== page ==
According to the Vietnam News Agency, the Vietnam Trade Office in Australia recently reported that a shipment of 15 tons of frozen Vietnamese durians imported into Australia had completely sold out within just two days. An additional 45 tons of durians are currently en route to Australia, and this shipment has already been completely booked up by retailers.
The recent shipments are reportedly all durians of the Ri6 variety, grown in Vietnam. The current retail price of whole durians is AU$18.99 (US$14.00) per kilogram, while peeled durians can sell for as much as AU$25 (US$18.43) per kilogram.
Vietnamese Ri6 durians have already made an impression on the Australian market, gaining a reputation for excellent quality. In October 2019, the Vietnam Trade Office brought 0.5 tons of frozen durians into Australia for the first time, holding a promotional event in Sydney where passersby were invited to taste the fruit while riding in a classic car.
After several trials and much consideration, the Vietnam Trade Office decided to focus on promoting the Ri6 durian variety on the Australian market. The campaign aims to emphasize the superior quality of the fruit with the slogan “Ri6 Durian – Another King.”
The primary durian harvesting season in Vietnam falls between April and late July, while the secondary season lasts from October until March of the following year. The most popular and widely cultivated durian varieties in Vietnam are the Ri6 and Muangthong (Thai) varieties, plus several local varieties that are grown on a smaller scale. The Ri6 variety is predominantly grown in the central and southwestern regions of Vietnam; these areas are very well suited to Ri6 durians in terms of both climate and soil quality, resulting in a high output of fruit with a good level of sweetness, a rich fragrance and a soft, glutinous texture. As a result, the Ri6 variety has a greater market share and fetches higher prices on the domestic Vietnamese market compared to other durian varieties. The other major variety, Muangthong, is primarily grown in the area surrounding the city of Long Khanh and in the provinces of Binh Duong and Binh Phuoc.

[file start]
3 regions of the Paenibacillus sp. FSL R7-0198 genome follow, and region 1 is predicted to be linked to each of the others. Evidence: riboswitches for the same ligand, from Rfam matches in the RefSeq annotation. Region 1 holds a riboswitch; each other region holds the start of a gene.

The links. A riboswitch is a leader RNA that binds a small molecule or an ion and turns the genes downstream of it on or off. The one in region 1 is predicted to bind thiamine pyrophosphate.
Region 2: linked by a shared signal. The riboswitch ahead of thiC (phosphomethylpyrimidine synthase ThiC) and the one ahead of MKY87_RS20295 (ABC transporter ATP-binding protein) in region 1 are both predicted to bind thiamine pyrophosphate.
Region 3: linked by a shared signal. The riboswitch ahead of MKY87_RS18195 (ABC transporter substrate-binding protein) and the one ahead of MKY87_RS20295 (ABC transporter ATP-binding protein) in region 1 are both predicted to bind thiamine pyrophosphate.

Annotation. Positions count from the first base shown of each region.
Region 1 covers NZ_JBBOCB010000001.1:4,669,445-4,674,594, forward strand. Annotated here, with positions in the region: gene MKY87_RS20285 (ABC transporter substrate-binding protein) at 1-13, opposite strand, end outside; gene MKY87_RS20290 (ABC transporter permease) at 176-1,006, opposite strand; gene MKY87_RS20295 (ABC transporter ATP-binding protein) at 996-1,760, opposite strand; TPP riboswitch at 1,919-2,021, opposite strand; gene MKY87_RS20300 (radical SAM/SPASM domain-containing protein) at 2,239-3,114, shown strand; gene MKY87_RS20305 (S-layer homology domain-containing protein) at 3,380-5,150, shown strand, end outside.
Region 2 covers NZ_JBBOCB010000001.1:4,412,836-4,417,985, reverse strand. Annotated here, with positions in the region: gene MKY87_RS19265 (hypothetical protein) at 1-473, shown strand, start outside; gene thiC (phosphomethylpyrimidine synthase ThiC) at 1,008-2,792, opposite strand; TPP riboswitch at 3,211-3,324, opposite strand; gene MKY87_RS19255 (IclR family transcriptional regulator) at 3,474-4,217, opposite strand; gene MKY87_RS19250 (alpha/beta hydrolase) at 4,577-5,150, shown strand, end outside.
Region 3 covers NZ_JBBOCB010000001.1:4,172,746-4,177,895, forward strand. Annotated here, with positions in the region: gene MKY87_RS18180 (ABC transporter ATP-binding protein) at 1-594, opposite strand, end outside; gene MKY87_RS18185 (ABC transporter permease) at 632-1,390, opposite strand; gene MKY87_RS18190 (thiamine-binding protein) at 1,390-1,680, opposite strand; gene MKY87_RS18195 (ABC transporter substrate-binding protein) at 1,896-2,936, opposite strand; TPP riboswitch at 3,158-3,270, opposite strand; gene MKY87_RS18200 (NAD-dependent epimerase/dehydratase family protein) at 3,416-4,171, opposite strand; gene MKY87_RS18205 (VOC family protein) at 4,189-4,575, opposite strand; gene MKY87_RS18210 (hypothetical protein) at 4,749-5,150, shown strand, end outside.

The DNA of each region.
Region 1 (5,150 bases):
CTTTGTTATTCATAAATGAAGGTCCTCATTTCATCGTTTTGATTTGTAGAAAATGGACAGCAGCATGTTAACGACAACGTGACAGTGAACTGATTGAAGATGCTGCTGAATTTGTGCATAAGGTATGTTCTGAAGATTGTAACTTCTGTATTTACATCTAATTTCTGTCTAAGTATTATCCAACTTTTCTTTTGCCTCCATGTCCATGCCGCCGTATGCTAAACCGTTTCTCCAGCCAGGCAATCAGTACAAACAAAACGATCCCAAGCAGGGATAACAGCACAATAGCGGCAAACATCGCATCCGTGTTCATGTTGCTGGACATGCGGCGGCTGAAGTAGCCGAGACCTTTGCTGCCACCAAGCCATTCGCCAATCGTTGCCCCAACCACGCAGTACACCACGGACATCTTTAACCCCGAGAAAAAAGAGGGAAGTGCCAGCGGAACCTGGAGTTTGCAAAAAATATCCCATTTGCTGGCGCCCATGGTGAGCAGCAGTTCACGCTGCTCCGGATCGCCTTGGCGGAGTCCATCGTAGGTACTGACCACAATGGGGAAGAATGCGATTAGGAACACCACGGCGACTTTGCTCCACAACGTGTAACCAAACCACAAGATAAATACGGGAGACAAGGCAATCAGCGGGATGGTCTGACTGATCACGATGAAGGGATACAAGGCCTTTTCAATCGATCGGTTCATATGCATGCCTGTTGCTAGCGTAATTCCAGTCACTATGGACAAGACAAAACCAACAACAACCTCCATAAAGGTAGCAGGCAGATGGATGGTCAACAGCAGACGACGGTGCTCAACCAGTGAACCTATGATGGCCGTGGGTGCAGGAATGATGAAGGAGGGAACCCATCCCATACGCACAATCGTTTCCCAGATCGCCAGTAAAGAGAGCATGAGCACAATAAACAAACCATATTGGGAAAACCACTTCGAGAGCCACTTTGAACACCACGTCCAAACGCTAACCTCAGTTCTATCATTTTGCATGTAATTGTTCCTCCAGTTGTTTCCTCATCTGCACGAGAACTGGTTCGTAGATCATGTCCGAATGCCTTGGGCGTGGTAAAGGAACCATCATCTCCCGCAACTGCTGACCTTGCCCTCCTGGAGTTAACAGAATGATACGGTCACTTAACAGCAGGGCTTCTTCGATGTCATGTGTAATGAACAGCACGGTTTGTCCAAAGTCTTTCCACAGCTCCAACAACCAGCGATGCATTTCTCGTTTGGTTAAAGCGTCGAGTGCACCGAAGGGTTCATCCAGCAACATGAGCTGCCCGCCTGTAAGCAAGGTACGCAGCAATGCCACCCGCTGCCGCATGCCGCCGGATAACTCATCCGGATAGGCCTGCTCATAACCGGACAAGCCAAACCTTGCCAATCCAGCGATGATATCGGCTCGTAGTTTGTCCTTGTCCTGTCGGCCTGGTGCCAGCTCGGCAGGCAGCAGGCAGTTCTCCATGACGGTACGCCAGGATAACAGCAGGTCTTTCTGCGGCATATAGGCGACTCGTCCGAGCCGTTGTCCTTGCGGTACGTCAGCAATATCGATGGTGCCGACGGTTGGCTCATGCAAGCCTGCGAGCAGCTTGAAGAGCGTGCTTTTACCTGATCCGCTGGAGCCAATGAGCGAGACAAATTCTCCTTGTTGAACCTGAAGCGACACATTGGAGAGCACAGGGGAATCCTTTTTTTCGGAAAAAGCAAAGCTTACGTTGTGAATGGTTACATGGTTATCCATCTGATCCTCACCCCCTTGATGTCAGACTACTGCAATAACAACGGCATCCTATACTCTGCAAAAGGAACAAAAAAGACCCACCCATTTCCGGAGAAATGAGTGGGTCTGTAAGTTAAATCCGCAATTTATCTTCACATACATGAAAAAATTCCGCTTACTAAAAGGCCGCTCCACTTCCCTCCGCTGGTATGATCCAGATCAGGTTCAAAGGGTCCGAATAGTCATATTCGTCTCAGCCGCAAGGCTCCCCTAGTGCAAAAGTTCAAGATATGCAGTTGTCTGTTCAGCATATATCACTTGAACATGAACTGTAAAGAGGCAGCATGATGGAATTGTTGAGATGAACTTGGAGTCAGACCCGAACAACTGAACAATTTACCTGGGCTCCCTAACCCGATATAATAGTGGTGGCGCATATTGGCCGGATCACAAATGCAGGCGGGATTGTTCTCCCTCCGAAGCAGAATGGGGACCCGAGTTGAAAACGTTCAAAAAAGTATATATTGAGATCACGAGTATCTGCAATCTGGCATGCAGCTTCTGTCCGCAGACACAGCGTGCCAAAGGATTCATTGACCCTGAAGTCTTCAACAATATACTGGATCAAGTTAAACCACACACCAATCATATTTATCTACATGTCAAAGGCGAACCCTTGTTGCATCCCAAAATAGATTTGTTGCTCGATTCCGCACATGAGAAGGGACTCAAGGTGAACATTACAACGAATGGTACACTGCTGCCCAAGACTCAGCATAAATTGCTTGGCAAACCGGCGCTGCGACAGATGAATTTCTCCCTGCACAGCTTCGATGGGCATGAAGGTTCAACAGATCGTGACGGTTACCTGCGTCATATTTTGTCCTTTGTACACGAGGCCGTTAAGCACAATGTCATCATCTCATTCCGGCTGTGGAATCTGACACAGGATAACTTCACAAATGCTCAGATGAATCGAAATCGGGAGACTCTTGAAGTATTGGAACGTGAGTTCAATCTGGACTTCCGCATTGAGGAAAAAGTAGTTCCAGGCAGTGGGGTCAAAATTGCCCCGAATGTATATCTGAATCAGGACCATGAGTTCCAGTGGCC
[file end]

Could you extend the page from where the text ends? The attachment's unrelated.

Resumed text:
Vietnamese durian prices have risen in 2021, with wholesale prices at one point reaching 60,000–70,000 Vietnamese dong (US$2.64–3.08) per kilogram and retail prices at grocery stores and food markets sitting around 90,000–100,000 dong (US$3.96–4.40). These prices represent a 20% increase over the same period of last year. Since early July, the worsening pandemic situation in Vietnam has impacted fruit processing, purchasing and transportation, and durian prices have fallen as a result. By the end of July, Ri6 durian prices had dropped to just 50% of what they were at the same time last year. As of August, Ri6 durians are selling for only 22,000 dong (US$0.97) per kilogram on Vietnam’s domestic market.
Although durian exports have been impacted by the pandemic and the subsequent surge in sea freight costs, this seems to have had little to no impact on the booming sales of Ri6 durians on the Australian market. Most of the Ri6 durians in Australia are exported by Vietnamese company Uu Dam — the company has signed an agreement with the Vietnam Trade Office in Australia to export a further 100–150 tons of Ri6 durians.
At present, nine Vietnamese fruit varieties are approved for export to China: dragon fruit, longans, mangos, lychees, bananas, jackfruit, rambutans, watermelons and mangosteens. Vietnamese sweet potatoes and chili peppers are also temporarily approved for export to the Chinese market. Vietnam’s Ministry of Agriculture and Rural Development is currently seeking market access for several other produce varieties, including durians, pomelos, passion fruit, avocados, custard apples, wax apples and coconuts.
Images: Vietnam News Agency (main image), Highland Fruit (body image)